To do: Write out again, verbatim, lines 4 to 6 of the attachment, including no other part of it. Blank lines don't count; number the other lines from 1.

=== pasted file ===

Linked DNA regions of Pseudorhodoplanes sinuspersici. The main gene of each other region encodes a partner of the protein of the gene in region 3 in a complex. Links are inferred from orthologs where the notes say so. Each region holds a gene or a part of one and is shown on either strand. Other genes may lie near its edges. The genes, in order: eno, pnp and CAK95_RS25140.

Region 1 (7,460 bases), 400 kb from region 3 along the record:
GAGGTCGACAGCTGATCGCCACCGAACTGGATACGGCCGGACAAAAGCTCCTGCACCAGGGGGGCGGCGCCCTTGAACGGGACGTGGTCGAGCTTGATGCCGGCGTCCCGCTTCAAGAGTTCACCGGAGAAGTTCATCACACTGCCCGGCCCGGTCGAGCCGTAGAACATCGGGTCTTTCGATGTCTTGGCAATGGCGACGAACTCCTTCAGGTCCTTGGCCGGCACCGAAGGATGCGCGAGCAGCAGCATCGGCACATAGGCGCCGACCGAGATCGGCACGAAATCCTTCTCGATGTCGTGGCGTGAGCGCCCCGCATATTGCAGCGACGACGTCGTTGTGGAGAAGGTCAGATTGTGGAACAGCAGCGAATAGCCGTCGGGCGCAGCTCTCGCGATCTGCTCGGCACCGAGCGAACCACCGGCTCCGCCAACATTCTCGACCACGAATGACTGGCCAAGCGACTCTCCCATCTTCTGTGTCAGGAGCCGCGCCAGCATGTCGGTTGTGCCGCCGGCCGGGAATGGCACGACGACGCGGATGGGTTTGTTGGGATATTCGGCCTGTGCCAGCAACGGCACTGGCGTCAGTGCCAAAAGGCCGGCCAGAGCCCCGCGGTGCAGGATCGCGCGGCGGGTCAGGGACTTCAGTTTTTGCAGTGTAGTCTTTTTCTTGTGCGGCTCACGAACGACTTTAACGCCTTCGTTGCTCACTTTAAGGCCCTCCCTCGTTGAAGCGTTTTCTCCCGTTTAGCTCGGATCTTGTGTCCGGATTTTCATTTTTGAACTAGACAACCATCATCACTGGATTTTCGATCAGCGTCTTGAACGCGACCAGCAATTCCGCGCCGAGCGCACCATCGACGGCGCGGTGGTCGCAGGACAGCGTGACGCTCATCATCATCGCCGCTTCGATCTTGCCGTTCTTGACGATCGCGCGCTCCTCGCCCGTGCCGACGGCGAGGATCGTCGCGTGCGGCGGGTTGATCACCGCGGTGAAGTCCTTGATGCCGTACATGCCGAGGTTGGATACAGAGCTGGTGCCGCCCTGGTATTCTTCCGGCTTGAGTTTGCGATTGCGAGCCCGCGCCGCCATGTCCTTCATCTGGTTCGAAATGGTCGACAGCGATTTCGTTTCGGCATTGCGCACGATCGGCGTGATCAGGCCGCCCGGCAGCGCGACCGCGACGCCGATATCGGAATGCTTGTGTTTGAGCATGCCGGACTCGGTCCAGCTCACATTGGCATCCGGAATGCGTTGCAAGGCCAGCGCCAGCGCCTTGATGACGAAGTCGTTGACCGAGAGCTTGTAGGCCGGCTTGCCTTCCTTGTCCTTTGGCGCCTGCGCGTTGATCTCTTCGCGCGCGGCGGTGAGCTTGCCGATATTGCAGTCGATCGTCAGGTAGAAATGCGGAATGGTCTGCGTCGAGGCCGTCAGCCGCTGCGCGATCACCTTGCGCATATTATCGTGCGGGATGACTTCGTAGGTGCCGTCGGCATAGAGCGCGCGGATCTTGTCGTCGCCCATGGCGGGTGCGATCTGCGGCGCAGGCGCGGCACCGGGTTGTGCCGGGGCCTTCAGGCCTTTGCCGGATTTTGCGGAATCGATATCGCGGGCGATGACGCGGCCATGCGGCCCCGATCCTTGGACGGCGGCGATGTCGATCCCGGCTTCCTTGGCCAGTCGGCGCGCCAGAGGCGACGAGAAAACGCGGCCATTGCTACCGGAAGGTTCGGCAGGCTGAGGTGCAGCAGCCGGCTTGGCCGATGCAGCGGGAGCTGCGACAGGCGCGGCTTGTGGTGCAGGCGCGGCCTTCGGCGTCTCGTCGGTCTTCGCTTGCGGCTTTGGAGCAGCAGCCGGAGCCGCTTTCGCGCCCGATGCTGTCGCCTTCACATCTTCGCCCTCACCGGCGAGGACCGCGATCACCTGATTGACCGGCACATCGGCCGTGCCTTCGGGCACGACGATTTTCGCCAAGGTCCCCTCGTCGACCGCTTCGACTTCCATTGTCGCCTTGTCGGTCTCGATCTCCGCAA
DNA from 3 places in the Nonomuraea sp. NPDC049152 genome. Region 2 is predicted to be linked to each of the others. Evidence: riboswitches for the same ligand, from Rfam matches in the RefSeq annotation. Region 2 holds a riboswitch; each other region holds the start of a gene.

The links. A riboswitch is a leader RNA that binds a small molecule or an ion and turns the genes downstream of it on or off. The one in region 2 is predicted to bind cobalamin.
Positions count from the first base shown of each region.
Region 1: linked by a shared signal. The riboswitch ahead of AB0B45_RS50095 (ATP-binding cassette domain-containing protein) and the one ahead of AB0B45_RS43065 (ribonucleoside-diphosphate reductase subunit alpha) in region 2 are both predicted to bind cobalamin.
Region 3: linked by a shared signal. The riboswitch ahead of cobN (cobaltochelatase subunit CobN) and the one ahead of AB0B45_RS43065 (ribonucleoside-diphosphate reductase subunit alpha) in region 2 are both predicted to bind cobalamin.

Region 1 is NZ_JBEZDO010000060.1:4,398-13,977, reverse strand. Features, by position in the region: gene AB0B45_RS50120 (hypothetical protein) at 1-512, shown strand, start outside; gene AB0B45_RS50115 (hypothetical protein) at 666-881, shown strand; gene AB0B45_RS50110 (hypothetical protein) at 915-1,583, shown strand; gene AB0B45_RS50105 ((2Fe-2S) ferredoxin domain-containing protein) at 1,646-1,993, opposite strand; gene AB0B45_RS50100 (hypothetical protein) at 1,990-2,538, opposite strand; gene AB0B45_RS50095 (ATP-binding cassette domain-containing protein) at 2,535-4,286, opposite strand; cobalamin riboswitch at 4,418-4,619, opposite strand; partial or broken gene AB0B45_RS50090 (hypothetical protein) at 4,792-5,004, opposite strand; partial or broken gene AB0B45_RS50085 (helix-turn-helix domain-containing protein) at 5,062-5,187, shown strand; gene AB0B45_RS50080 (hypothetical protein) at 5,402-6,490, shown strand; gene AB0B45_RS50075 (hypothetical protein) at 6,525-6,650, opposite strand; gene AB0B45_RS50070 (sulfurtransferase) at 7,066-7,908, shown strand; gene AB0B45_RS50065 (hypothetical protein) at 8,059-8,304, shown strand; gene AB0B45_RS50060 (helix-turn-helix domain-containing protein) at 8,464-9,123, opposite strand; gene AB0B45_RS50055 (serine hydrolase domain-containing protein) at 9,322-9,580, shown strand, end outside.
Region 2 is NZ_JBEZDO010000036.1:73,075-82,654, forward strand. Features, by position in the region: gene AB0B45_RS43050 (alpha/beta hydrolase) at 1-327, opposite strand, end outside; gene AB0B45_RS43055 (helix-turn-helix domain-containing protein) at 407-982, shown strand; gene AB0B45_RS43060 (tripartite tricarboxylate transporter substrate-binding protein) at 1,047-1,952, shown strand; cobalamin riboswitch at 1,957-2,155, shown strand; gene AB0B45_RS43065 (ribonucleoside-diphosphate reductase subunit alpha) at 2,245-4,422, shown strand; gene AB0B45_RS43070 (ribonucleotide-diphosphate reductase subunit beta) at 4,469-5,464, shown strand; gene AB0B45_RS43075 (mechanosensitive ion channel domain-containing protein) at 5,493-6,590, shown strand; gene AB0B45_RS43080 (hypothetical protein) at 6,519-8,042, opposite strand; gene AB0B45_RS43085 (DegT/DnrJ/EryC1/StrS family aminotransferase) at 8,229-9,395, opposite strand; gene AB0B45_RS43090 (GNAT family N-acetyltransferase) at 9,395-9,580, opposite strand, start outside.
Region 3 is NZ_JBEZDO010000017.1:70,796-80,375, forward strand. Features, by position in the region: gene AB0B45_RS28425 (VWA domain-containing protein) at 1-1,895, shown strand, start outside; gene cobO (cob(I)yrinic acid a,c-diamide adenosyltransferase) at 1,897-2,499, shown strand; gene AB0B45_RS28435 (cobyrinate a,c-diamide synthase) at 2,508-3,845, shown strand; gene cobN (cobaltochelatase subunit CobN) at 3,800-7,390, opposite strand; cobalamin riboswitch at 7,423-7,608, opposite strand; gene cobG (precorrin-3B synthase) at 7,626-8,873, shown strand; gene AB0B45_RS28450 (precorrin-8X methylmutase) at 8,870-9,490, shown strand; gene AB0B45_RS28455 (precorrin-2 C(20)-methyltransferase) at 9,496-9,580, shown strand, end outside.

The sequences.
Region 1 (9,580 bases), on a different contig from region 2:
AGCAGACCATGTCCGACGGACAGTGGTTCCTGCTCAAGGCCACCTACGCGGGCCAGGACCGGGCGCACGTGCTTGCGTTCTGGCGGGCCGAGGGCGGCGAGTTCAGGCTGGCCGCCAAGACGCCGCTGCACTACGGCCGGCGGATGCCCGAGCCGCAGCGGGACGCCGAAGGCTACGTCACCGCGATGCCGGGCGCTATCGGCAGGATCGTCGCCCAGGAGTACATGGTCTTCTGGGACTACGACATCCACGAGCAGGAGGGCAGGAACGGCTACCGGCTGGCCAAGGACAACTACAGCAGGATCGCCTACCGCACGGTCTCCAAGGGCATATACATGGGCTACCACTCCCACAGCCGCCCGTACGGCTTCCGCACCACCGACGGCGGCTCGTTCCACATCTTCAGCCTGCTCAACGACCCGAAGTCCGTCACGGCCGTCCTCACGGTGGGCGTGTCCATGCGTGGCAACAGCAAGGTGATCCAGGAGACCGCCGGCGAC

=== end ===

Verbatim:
DNA from 3 places in the Nonomuraea sp. NPDC049152 genome. Region 2 is predicted to be linked to each of the others. Evidence: riboswitches for the same ligand, from Rfam matches in the RefSeq annotation. Region 2 holds a riboswitch; each other region holds the start of a gene.

The links. A riboswitch is a leader RNA that binds a small molecule or an ion and turns the genes downstream of it on or off. The one in region 2 is predicted to bind cobalamin.
Positions count from the first base shown of each region.